We therefore have God in control of everything, even Pharaoh’s heart. We have him acting as righteous judge, punishing and casting down the mighty (Egypt), and lifting up the oppressed (the Hebrews). We have a narrative built around national identity, rather than individual responsibility.

What happens, though, if we zoom in a little and look at this from a more individual perspective. Is it possible to say that what happened wasn’t a series of punishments to bring about a national agenda, but rather a series of consequences emerging from individual choice?

Take a look at these verses:

  • Exodus 5:3, the first time Moses asks for the people to be set free, “The God of the Hebrews has revealed himself to us; let us go a three days’ journey into the wilderness to sacrifice to the Lord our God, or he will fall upon us with pestilence or sword.”
  • Exodus 7:17, before the first plague, “By this you shall know that I am the Lord.’ See, with the staff that is in my hand I will strike the water that is in the Nile, and it shall be turned to blood.”
  • Exodus 8:2, before the second plague, “If you refuse to let them go, I will plague your whole country with frogs.”
  • Exodus 8:21, before the fourth plague, “For if you will not let my people go, I will send swarms of flies on you”
  • Exodus 9:2-3, before the fifth plague, “For if you refuse to let them go and still hold them, the hand of the Lord will strike with a deadly pestilence your livestock...”

I don’t think I need go on. Shakespeare wrote, “Much virtue in ‘if’”. Here that is certainly true. It’s not quite universal, but overwhelmingly the plagues in Egypt – indeed the whole situation – is bracketed in a warning, 'If you Pharaoh do not do what you’re asked, then this will happen – and it won’t be good'. It’s conditional, and it’s personal. I think that makes it consequence not punishment.

I think that wherever we find ‘punishment’ in scripture it’s because someone somewhere has ignored a warning. Go back to the very beginning, “‘You may freely eat of every tree of the garden; but of the tree of the knowledge of good and evil you shall not eat, for in the day that you eat of it you shall die.’” (Genesis 2:16). I don’t think we need that to be literally true for it to be figuratively true of the basic human condition... here is everything God has created good for you, but if you turn away and go after something else, then it won’t end well.

Deuteronomy 30:15-18 echoes it again, and puts it perhaps more clearly than anywhere else, “See, I have set before you today life and prosperity, death and adversity. If you obey the commandments of the Lord your God that I am commanding you today, by loving the Lord your God, walking in his ways, and observing his commandments, decrees, and ordinances, then you shall live and become numerous, and the Lord your God will bless you in the land that you are entering to possess. But if your heart turns away and you do not hear, but are led astray to bow down to other gods and serve them, I declare to you today that you shall perish...”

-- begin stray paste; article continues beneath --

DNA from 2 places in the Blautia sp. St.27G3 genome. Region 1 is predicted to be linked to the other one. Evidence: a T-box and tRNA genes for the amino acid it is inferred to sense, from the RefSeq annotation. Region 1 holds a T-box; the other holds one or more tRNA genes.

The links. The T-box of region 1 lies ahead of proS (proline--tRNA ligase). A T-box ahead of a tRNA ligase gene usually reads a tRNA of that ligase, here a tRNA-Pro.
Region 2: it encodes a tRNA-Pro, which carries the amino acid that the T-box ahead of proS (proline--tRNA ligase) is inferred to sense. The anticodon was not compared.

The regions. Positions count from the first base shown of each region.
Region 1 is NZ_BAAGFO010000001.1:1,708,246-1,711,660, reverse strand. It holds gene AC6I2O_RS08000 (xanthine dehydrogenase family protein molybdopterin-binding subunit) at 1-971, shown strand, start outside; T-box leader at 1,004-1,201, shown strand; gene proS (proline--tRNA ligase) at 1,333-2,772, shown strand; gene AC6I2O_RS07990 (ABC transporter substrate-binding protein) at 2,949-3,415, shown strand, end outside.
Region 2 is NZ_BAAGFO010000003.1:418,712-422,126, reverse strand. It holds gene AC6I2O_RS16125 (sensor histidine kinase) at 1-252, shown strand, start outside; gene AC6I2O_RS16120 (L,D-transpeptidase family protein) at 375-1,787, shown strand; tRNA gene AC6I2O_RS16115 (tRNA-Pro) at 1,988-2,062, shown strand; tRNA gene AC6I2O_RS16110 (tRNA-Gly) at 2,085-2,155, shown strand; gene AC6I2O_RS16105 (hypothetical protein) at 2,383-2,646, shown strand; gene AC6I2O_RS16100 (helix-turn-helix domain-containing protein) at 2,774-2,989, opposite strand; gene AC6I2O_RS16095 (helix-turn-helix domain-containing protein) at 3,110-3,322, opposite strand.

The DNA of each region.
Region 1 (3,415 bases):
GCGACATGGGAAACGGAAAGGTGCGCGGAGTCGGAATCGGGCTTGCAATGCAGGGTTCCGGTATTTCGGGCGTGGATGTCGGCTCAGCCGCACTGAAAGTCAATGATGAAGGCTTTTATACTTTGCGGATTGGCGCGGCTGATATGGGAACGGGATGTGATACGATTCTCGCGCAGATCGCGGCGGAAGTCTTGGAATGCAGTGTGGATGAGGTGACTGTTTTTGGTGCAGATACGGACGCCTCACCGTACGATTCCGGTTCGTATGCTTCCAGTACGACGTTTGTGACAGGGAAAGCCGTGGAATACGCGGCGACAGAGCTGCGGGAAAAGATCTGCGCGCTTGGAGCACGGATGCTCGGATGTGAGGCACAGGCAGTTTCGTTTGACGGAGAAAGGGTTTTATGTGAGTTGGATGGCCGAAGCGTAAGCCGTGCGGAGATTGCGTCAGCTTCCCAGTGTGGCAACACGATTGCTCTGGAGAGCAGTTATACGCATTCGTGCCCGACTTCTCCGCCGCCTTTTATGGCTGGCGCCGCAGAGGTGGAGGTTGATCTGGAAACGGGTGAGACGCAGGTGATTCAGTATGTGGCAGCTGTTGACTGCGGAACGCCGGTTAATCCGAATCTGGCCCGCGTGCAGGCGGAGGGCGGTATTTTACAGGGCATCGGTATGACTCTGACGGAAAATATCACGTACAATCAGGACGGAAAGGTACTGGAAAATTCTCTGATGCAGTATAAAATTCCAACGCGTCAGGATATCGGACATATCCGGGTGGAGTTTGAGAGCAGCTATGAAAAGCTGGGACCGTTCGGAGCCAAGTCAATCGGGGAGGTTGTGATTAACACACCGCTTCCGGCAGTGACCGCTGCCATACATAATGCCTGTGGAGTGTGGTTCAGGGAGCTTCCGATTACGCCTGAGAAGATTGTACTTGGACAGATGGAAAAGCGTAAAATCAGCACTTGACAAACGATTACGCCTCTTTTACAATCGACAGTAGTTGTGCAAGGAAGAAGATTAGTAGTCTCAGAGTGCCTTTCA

It’s an either or choice – do what’s good, and the world gets better; do what’s bad, and bad stuff happens. There are consequences to your choices, but that doesn’t mean it is God punishing. If I warn you that if you go out in a lighting storm waving a fishing rod it’s not going to end well, and you choose to ignore me and get fried by lightning – it’s not me that punished you... God wants good for us, not bad, and he longs for us to make the right choices.

Jesus echoes it in John’s gospel (John 3:17-18), “God did not send the Son into the world to condemn the world, but in order that the world might be saved through him. Those who believe in him are not condemned; but those who do not believe are condemned already...”

They stand condemned already – they’re not condemned after their actions, because of them; they are condemned already by those actions, in the very act of them. And Jesus did, and does, all he could to pull people out of the mess they’ve got themselves into.

Paul picks up in Romans, 6:23, “For the wages of sin is death, but the free gift of God is eternal life in Christ Jesus our Lord.”

So, does God punish us? I don’t think so. I think he very clearly tells us how to get the absolute best out of this world and one another – by loving him with heart, soul, mind, and strength, and each other as ourselves. And he warns us that if we don’t then it’s not going to end well. And he loves us enough to step in and try to get us back out of the mess we make when we don’t listen.

Are wildfires in Australia a punishment from God? No, they’re the consequence of our mistreatment of this planet, and our refusal to listen to warnings about climate change.

Are floods across our country a punishment from God? No, they’re the consequence of the same greed that’s led to climate change, and choices we make about flood defences, river management, and public funding.

Is COVID-19 a punishment from God? No. It’s impact will be a consequence of our care for one another, or our selfishness; it’s spread will be a consequence of whether we choose to listen and stay in, or defy advice and go out; it’s severity may well yet be a consequence of having under-funded our public health service for years; the international ramifications will be a consequence of the balance of greed and mercy that countries show one another...

God loves us, and wants the best for us. He died for us so we could be saved the consequences of our actions. He wants to forgive us, not punish us.

All well and good, you might say, but you’ve dodged one minor point Paul – the virus itself isn’t a consequence of human activity, surely? You’re right, of course. I did dodge that – but only because it raises another big question. If it’s something that’s naturally occurring, then we have to ask ourselves the next question, Why does God allow suffering the world?